PKD Opening day, 3-22-03

Associated parks:
None

Saturday, March 29, 2003 6:08 AM

This was my first visit to King's Dominion, and I had been really looking forward to it. It had been a long winter, very cold with a ton of snow this year, and I was more then ready to get back to riding. King's Dominion is the closest park that is opening this early.

I got to the park at about 9:45, well before opening, and got a great parking spot right up near the entrance. This was convenient since I had lunch in a cooler in the car, and did not plan to eat in the park. The parking lot had several picnic areas scattered around, but without tram service and the fact that small parks seem to have not problem with free parking, I have big issues with the seven dollar parking fee.

I get myself together and head over to the entrance where I meet up with niteride, AKA Joe, from Coasters2k. He lives in nearby Ashland, thus he has a season pass. He gives me a coupon for a sweet nine bucks off. We get through the gates with a good deal of security (metal detectors, lots of rent-a-cops) and head to meet up with the Drop Zone walk back. They are already headed out, so we make a dash and catch up with them.

The walk back was uneventful as far as I am concerned. We all got the Drop Zone promotional CD, and everyone got the first official ride on it. What a ride it is too. It has a huge capacity, and easily held everyone in the walk back. The ride is smooth and quite, and just a bit scary. The drop is unexpected and the brakes bring the car to a smooth stop without any jarring. The only issue with the ride is turnover time. Not all of the seats have been modified to fit larger persons, and if someone has to switch seats, the entire ride's restraints have to be released and rechecked. Also, they have dots on the ground inline to indicate where on the ride to go, but people don't really understand this, and since the dots aren't numbered, the general public has no idea where to go.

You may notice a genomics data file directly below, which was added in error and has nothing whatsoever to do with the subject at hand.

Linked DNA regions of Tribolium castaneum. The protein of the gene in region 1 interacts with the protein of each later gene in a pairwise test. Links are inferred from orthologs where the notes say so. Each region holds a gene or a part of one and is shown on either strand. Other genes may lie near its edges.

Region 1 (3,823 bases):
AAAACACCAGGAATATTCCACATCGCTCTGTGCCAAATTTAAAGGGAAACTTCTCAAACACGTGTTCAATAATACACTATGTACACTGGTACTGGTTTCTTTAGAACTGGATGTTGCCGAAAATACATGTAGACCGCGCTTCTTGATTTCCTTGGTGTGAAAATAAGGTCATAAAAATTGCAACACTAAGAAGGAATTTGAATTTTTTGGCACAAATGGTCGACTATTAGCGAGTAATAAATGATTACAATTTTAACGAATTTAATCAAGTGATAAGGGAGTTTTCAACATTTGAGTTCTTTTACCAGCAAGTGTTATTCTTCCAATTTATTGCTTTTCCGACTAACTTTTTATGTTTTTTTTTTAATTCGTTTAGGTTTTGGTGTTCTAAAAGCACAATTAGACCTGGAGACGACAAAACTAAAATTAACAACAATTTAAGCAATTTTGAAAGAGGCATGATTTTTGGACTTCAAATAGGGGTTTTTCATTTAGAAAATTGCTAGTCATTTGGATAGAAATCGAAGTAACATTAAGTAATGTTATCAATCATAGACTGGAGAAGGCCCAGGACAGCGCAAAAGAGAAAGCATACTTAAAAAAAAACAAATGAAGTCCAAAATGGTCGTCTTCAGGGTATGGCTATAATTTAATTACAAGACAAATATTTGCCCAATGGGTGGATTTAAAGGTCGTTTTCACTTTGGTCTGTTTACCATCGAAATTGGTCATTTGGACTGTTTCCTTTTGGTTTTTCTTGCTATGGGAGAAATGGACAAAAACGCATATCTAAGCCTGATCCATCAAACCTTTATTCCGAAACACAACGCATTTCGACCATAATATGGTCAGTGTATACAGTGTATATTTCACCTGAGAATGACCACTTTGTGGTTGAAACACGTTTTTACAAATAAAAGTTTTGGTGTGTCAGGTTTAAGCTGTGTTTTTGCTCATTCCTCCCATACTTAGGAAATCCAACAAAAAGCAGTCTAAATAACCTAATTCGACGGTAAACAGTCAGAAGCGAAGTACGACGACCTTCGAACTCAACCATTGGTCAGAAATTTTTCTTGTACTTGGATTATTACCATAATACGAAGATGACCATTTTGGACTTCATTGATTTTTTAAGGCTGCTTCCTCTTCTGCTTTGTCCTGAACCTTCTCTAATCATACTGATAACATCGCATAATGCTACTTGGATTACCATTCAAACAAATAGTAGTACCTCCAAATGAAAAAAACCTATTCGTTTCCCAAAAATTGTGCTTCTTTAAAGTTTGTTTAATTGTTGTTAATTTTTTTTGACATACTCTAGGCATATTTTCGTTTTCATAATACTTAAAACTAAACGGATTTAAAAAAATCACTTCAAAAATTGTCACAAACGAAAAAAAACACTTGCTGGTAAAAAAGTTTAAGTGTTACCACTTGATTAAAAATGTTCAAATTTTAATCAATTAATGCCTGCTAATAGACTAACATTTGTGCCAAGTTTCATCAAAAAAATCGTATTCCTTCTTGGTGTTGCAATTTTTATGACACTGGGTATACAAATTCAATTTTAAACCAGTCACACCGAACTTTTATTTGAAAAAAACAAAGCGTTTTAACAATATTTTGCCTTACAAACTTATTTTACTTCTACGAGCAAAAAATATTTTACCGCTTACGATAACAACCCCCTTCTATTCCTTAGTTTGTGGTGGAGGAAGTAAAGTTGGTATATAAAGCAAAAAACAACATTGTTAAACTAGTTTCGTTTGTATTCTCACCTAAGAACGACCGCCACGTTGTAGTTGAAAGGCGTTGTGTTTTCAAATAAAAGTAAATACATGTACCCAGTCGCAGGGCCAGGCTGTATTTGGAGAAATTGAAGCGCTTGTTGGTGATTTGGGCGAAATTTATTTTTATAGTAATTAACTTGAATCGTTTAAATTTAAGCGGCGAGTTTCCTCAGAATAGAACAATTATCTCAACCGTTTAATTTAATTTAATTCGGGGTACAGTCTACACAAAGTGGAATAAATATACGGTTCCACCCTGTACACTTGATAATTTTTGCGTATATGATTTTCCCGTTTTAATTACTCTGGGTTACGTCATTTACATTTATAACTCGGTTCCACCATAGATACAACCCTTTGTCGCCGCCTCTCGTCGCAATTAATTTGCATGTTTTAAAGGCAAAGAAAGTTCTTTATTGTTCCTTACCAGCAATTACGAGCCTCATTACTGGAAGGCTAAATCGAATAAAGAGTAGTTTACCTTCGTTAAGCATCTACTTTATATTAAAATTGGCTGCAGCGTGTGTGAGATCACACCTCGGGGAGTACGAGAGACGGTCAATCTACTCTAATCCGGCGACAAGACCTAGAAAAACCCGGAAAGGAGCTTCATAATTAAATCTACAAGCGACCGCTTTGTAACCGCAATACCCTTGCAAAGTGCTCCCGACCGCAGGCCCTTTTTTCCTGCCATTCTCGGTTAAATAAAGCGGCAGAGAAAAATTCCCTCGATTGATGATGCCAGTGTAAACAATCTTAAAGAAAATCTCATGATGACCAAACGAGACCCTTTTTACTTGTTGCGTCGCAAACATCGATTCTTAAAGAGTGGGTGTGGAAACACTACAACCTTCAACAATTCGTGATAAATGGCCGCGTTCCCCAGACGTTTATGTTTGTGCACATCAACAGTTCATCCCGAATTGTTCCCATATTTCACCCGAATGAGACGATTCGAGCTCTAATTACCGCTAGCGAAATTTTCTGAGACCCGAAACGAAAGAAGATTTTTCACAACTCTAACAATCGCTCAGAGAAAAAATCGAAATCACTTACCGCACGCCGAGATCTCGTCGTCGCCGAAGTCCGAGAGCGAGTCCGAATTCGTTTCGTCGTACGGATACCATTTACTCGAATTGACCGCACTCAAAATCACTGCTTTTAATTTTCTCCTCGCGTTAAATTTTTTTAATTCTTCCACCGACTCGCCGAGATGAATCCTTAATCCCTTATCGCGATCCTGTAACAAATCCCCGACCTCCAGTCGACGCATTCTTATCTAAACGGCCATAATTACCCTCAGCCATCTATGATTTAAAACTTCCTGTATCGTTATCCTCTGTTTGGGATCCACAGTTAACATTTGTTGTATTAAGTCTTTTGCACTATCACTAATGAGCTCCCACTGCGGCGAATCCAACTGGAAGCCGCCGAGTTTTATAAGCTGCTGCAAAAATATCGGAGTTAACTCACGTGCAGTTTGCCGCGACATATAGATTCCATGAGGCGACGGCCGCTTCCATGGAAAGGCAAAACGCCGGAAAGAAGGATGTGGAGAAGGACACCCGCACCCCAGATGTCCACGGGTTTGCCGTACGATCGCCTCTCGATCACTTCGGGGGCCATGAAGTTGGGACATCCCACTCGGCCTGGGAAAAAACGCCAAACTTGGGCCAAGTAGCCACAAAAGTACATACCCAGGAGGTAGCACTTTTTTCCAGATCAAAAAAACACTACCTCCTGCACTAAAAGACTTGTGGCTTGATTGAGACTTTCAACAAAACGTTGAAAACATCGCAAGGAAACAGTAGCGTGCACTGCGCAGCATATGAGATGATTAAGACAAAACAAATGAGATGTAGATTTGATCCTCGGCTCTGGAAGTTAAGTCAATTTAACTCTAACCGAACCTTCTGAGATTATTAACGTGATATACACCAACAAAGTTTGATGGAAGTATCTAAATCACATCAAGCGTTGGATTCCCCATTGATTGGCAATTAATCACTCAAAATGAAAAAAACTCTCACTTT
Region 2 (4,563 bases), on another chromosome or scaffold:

At this point we had gained another enthusiast, ApolloAndy from Coasterbuzz. Andy is going to school at Princeton and was down for the day. We headed over to Volcano, where there was just about no line. We were on in ten minutes.

Volcano is a neat ride, but to me a bit disappointing. The launch is great, at the inversion at the top of the vertical spike is fantastic, but that is the highlight of the ride. You go through a series of heartline inversions, three total, as you speed around the simulated mountain. And that is is. The ride comes to a sudden stop as it re-enters the mountain. I don't know, I guess i was hoping for a bit more, possibly the ride going in and out of the mountain some more, and maybe a bit longer. I also found that the ride was rather difficult to photograph, lots of supports and not really any good spots to take pictures.

We next headed over to the Scooby Doo Ghoster Coaster, where we were to meet up with Joe's mom. She had dropped him off, and he was going to meet his father later to get a ride home. She begrudgingly got aboard the Ghoster Coaster with us. This is a nice PTC junior. I think it is the first coaster I have ridden that uses flanged wheels, which is pretty cool.

To get the whole 12 coasters you have to ride Taxi Jam, a little Miler kiddie coaster which is right next to the Ghoster Coaster. So, Andy and i waited by the entrance and hijacked some kids in order to ride, since you have to have a kid to ride. It, of course, was nothing spectacular, but none the less counts as a credit.

We now made our way to Flight of Fear. The ride was a walk-on. I've got to say, it is a great ride. I can see just how painful it must have been before with the OTSR, as it really can toss you around. The one thing I really didn't like about it was the midcourse break run, it really seems to slow the pacing, but at least that pacing picks up again. The helix at the bottom just above the ground that leads into a corkscrew is amazing.

Nearby is Anaconda. It is an Arrow, which I really am not too fond of, but it is a neat looking coaster, with a very photogenic layout, and a pretty cool underwater tunnel. Thing is, it is still an Arrow, and you can just see the bad transitions in it. So, we get on and ride the front seat. It turns out it was not too too bad, just one really jarring section. Later in the day we got up the nerve to ride in the back, and while nowhere near as smooth as the front (and that is relatively speaking), it still was not as bad as some Arrows I have ridden.